Second, Ingram alleges that Hosfeld was paid $4000 more per year than she was paid while he was the Lawrence assistant manager. Based on the record, however, Hosfeld and Ingram performed distinct duties. Hosfeld's responsibilities included "learning more of the operation of the branch, learning more of budgeting, being available 24 hours, seven days a week, overall supervision of the facility, opening and closing, staffing, dispatching, scheduling the runs, scheduling the personnel," and on and on. Meanwhile, by her own description, Ingram's responsibilities as operations manager were largely administrative, including maintaining billing records, preparing monthly financial reports, handling customer service issues related to billing, and performing vault audits.

In summary, both of the male employees that she alleges were being paid more for performing equal responsibilities were paid as assistant managers, a position that she never held either in title or substance. By all accounts, their duties and responsibilities were distinctly more demanding, requiring more skill breadth and training, than Ingram's duties as branch supervisor or operations manager. Without more, Ingram has failed to show that Brink's compensated certain male employees at higher rates for performing jobs requiring equal skill, effort and responsibility.

III. Conclusion

For the reasons stated in this opinion, the district court's entry of summary judgment for Defendant-Appellee Brink's is


1. Of the District of Massachusetts, sitting by designation.

2. At least two members of Brink's management testified that they had never heard of the branch supervisor position before this lawsuit commenced.

3. Ingram presented the branch manager with a note from her doctor indicating that no painting should take place in her immediate work areas, and suggesting that an air purifier be installed. In response, the branch manager ordered that the painting take place at night, but he did not install the purifier.

4. Although Hosfeld earned $4000 more per year than Ingram as branch supervisor of another branch, Ingram does not make an Equal Pay Act claim with respect to this issue.

5. In any event, as described below, her challenges to his selection in this position would be time barred.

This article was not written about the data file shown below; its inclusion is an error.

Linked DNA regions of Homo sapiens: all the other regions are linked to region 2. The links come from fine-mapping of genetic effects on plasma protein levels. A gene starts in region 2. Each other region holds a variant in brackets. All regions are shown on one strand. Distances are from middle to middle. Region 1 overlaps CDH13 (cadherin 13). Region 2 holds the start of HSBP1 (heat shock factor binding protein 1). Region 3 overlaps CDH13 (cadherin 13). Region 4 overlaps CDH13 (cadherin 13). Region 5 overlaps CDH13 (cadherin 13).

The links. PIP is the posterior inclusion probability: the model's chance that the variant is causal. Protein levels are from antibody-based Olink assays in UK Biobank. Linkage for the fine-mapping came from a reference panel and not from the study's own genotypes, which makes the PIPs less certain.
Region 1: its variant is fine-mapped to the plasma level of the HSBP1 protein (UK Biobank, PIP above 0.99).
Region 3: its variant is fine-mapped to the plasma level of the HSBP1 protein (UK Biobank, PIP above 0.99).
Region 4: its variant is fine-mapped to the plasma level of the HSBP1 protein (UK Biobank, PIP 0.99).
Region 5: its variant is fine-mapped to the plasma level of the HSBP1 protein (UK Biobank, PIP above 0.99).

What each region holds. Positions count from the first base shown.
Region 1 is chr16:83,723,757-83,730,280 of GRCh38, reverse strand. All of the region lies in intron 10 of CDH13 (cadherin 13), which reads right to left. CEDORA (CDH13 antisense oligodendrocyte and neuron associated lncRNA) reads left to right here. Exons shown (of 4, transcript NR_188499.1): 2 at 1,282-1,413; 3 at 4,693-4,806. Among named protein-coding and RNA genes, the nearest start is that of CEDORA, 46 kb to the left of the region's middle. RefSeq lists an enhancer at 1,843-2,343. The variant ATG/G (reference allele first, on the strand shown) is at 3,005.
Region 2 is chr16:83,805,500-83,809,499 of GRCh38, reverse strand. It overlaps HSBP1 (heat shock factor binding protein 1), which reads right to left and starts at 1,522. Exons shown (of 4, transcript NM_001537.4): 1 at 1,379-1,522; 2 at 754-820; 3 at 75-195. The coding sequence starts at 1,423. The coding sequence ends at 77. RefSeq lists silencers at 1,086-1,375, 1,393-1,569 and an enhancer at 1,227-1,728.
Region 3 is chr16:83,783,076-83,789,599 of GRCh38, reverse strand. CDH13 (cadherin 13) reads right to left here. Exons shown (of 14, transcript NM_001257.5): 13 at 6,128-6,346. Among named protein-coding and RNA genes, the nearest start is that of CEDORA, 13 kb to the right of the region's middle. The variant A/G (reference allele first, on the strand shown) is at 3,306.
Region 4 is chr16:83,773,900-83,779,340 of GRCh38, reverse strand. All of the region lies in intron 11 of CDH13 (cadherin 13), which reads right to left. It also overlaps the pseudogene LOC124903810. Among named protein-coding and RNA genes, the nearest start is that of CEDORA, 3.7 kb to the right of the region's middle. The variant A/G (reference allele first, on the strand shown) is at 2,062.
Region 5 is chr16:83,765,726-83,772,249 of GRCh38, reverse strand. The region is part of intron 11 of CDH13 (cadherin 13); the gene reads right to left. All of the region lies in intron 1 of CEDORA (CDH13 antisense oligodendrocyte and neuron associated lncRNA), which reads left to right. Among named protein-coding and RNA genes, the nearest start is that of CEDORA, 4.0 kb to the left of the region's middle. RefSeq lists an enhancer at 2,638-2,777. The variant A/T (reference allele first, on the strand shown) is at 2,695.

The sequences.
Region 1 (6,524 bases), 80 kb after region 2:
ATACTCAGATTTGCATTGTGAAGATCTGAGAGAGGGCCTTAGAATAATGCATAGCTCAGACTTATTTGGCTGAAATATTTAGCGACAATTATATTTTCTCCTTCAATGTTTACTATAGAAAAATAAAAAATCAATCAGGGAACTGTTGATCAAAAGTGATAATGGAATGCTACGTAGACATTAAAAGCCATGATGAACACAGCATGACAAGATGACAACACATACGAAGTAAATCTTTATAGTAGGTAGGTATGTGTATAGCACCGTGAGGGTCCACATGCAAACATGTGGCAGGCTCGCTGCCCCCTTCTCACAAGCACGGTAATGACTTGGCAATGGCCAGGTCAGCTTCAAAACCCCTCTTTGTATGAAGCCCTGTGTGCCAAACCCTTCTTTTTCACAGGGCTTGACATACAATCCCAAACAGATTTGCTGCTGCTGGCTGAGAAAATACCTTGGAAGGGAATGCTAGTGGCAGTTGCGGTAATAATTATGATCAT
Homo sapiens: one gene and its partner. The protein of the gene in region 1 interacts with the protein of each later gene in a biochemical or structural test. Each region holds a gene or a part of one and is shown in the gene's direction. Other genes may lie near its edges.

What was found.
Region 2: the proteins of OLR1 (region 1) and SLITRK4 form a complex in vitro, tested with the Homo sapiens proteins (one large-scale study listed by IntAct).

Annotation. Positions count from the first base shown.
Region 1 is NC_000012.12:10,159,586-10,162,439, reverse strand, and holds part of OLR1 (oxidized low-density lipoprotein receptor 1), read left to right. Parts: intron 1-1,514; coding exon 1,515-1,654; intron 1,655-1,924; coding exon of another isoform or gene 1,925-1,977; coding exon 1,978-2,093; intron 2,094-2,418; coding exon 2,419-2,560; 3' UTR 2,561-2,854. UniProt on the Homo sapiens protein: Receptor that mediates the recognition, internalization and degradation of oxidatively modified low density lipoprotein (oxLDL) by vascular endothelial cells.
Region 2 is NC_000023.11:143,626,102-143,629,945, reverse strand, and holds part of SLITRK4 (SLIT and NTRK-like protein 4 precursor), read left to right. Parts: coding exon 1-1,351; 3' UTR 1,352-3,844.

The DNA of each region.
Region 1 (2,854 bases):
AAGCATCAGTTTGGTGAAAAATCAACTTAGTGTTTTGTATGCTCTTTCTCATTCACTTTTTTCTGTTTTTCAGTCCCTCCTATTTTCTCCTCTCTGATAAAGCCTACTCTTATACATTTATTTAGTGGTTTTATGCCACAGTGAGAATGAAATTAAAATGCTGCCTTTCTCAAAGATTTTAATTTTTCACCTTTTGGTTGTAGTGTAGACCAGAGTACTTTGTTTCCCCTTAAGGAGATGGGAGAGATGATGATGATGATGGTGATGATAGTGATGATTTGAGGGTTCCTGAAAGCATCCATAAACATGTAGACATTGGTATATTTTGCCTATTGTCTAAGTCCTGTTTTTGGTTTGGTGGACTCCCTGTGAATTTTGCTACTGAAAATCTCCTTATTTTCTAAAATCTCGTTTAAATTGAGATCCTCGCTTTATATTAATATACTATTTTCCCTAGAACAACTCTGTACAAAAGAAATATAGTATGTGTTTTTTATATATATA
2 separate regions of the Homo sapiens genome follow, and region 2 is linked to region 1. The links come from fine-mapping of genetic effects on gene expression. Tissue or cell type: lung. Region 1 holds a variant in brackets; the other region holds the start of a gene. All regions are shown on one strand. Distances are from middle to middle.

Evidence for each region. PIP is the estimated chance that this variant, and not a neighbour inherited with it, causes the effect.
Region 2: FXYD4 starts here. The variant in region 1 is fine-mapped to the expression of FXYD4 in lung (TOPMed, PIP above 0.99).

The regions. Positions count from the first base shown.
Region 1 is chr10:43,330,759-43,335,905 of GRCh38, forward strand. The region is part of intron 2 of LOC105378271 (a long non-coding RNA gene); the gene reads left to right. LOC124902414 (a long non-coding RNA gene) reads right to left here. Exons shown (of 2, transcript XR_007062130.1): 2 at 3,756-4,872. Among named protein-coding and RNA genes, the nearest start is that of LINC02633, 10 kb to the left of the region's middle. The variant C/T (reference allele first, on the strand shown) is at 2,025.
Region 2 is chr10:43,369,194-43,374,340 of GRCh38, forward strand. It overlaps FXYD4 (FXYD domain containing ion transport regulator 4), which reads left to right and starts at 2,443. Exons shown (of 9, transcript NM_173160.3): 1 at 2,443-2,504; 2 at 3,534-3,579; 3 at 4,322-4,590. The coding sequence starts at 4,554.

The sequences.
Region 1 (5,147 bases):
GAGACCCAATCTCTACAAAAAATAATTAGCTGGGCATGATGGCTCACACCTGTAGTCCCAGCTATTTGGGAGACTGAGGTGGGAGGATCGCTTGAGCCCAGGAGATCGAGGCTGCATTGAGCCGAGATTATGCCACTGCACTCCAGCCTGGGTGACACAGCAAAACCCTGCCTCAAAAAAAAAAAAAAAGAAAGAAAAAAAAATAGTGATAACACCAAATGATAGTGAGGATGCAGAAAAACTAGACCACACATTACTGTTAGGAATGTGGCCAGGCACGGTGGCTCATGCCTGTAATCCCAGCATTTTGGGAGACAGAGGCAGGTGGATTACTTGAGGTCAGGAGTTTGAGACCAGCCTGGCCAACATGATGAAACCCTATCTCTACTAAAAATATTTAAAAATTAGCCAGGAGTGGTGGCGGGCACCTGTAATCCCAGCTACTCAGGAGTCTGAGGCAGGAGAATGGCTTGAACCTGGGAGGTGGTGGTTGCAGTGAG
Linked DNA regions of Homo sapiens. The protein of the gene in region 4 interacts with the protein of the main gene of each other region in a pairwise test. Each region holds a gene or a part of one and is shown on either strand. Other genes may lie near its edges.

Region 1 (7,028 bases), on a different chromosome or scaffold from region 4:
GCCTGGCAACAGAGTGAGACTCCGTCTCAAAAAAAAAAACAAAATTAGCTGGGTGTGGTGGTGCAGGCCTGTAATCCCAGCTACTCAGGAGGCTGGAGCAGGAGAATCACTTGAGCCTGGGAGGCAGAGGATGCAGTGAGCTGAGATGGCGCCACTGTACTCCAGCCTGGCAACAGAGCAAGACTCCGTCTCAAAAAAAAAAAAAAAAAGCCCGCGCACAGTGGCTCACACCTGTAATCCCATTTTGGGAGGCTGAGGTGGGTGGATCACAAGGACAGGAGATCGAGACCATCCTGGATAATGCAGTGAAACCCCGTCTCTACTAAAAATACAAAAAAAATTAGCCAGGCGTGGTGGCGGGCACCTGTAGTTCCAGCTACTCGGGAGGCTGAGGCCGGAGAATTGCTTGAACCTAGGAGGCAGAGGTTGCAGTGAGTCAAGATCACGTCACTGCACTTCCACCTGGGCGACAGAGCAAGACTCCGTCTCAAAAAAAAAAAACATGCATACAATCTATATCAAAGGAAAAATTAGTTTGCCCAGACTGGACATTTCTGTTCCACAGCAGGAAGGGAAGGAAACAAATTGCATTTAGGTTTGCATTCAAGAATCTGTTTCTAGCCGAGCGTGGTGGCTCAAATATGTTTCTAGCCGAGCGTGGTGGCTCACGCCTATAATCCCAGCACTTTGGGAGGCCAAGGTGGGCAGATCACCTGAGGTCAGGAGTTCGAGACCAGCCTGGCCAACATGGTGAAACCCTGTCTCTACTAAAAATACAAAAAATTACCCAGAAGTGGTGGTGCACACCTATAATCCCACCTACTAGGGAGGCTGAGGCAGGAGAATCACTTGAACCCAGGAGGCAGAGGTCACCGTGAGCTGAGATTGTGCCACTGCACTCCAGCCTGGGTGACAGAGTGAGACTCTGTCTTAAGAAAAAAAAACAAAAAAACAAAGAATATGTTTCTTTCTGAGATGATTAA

6. She describes her responsibilities as Operations Manager as "overseeing all of the administrative operations of the branch, including... billing and accounting, human resources and customer troubleshooting."

7. After the position was filled, Ingram conceded that she was not genuinely interested in the position.

8. To be clear, Ingram is not suing over her failure to be promoted to the position of branch manager. However, she compares herself to Harrington for the purpose of showing that she was passed over for promotion several times, and that each time a man assumed the management role that she sought.

9. In 2002, the Massachusetts Legislature amended ch. 151B § 5, extending the limitations period from six months to 300 days. However, the parties agree that the earlier version of the statute applies to the case at bar.

10. Pursuant to its authority under ch. 151B § 3(5), the MCAD adopted an exception to the six-month limitations period for violations "of a continuing nature," 804 Code Mass. Regs. § 1.03(2), recognizing that "some claims of discrimination involve a series of related events that have to be viewed in their totality in order to assess adequately their discriminatory nature and impact." Cuddyer v. Stop & Shop Supermarket Co., 434 Mass. 521, 531 (2001). For the continuing violation exception to apply, the plaintiff must prove that (1) at least one discriminatory act occurred within the six-month limitations period, (2) the alleged timely discriminatory act has a substantial relationship to the alleged untimely discriminatory act(s), and (3) earlier violations outside the six-month limitations period did not trigger the plaintiff's awareness and duty to assert her rights. Desrosiers v. Great Atl. & Pac. Tea Co., 885 F.Supp. 308, 312 (D. Mass. 1995). The continuing violation exception is unavailable to Ingram. Failure- to-hire claims, like Ingram's, generally do not fit into the exception because the discriminatory act alleged is discrete and cabined, as opposed to hostile work environment claims in which the discrimination alleged is itself a culmination of ongoing workplace attributes. Indeed, in interpreting the meaning of "act of discrimination" as it appears in the applicable statute of limitations, the SJC noted that "[i]n some instances, the precise moment of the `act of discrimination' is easy to calculate: plainly, if an employee is denied a promotion on an improper basis, the date of the `act of discrimination' is the date of that denial." Ocean Spray, 441 Mass. at 641.

11. In an EPA action, it is appropriate to compare the plaintiff- employee's compensation to that of her immediate (and non-immediate) successors and predecessors. See Broadus v. O.K. Industries, Inc., 226 F.3d 937, 941-42 (8th Cir. 2000); Brinkley-Obu v. Hughes Training, Inc., 36 F.3d 336, 352 (4th Cir. 1994).